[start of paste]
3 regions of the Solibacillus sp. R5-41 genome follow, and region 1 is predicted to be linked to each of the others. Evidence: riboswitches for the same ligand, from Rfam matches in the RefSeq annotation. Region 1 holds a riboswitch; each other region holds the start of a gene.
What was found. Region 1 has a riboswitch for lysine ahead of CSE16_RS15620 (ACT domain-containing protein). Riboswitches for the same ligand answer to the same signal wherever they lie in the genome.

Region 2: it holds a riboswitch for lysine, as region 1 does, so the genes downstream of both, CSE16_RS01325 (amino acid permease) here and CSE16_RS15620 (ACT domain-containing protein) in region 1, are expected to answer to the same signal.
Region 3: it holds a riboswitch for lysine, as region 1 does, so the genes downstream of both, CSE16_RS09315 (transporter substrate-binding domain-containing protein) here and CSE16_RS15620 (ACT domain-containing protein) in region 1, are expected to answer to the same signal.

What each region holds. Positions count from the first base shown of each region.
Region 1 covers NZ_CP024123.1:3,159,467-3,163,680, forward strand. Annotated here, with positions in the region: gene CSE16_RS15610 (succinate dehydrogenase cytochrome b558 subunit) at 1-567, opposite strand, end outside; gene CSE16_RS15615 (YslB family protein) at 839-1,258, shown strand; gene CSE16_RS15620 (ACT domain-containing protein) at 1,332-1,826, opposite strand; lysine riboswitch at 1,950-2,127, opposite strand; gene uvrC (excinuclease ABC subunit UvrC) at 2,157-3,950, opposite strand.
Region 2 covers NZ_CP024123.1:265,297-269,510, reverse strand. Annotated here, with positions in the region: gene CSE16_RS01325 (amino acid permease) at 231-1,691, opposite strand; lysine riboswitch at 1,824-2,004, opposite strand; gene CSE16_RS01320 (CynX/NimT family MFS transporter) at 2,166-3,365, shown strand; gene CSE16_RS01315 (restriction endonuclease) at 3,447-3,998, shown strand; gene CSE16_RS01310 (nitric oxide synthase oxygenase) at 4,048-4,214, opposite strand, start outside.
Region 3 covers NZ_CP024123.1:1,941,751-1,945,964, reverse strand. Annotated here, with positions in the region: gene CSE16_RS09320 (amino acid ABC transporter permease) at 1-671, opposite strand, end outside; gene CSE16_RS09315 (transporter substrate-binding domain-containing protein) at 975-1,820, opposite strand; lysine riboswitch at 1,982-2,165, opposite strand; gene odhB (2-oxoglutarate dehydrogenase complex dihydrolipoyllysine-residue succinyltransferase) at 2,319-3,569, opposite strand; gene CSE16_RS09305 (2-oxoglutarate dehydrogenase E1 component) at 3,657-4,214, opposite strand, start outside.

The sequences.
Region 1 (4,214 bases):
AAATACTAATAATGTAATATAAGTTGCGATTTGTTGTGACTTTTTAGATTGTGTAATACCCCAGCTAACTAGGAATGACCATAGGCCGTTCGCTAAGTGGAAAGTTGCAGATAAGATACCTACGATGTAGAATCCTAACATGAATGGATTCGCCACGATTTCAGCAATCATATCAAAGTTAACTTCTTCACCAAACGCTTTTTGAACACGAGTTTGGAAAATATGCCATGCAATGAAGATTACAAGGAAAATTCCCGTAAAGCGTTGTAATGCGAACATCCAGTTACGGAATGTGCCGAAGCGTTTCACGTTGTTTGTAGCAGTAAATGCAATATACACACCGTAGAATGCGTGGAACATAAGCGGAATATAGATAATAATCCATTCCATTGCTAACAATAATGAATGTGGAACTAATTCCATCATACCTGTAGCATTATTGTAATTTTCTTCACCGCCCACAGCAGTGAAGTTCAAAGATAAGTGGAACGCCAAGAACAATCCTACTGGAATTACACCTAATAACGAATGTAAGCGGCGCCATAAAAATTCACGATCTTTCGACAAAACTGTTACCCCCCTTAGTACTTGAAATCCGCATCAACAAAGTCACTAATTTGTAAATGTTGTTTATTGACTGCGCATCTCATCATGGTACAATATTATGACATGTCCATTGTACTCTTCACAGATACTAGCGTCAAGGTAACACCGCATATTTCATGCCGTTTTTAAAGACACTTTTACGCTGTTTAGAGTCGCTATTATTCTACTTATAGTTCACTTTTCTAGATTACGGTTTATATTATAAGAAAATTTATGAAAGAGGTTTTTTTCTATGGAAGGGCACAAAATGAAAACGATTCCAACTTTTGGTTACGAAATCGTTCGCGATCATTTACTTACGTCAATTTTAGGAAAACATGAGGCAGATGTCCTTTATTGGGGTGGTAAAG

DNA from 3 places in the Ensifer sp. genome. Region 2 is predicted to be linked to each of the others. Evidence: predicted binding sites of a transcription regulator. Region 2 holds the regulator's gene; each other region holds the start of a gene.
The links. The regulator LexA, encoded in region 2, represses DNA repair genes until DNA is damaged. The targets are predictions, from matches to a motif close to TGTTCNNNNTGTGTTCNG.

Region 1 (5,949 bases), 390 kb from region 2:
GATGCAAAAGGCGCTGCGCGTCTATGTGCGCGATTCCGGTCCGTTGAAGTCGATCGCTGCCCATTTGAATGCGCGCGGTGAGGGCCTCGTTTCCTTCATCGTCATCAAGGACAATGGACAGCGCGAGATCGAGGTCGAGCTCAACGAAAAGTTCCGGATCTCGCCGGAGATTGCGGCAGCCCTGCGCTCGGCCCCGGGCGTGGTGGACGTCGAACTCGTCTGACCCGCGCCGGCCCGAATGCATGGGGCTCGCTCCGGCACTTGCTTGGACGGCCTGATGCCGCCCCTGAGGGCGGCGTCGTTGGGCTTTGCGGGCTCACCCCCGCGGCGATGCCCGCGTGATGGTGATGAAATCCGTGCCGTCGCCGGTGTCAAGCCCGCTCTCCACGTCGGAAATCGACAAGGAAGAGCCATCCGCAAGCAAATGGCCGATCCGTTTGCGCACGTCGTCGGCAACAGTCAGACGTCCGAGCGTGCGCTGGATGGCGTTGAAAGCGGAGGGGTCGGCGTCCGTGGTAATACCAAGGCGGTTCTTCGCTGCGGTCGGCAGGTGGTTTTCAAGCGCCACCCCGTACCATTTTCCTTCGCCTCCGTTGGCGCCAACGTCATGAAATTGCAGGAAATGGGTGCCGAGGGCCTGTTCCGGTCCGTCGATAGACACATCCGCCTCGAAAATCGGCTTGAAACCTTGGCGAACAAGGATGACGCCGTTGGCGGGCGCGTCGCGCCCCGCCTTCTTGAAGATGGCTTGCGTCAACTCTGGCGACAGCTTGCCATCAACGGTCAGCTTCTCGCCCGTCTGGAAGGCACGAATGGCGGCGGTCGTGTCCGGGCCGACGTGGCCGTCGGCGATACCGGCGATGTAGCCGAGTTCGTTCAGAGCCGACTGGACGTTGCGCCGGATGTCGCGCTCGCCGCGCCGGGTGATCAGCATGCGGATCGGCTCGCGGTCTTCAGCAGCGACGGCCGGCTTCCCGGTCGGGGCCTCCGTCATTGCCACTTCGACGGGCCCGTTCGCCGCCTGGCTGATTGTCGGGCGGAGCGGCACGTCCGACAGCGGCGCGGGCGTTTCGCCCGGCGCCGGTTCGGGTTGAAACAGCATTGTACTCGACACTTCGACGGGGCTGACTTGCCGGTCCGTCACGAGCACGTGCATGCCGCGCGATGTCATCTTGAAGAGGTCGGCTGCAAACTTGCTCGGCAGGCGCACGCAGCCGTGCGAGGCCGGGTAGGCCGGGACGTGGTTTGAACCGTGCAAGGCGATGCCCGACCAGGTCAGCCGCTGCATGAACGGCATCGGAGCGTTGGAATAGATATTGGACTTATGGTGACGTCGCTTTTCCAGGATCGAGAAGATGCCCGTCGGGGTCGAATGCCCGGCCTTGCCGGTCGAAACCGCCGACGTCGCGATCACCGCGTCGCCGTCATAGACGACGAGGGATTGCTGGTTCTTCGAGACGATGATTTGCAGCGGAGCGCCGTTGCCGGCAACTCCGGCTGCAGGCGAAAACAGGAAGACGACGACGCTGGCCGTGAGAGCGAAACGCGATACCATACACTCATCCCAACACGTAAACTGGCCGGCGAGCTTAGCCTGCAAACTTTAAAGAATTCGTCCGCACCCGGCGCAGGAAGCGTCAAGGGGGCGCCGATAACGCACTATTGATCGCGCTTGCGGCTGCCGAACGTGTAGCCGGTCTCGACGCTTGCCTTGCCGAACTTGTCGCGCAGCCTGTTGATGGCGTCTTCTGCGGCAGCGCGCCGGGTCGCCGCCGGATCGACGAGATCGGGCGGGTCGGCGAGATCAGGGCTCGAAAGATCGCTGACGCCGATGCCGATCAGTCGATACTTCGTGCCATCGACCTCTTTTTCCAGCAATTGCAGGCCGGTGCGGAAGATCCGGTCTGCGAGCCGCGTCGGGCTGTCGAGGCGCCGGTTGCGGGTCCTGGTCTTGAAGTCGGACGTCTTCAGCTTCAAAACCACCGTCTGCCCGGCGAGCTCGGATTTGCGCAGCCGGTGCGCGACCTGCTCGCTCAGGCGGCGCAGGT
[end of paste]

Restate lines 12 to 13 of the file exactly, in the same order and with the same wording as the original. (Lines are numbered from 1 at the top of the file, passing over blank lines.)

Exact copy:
DNA from 3 places in the Ensifer sp. genome. Region 2 is predicted to be linked to each of the others. Evidence: predicted binding sites of a transcription regulator. Region 2 holds the regulator's gene; each other region holds the start of a gene.
The links. The regulator LexA, encoded in region 2, represses DNA repair genes until DNA is damaged. The targets are predictions, from matches to a motif close to TGTTCNNNNTGTGTTCNG.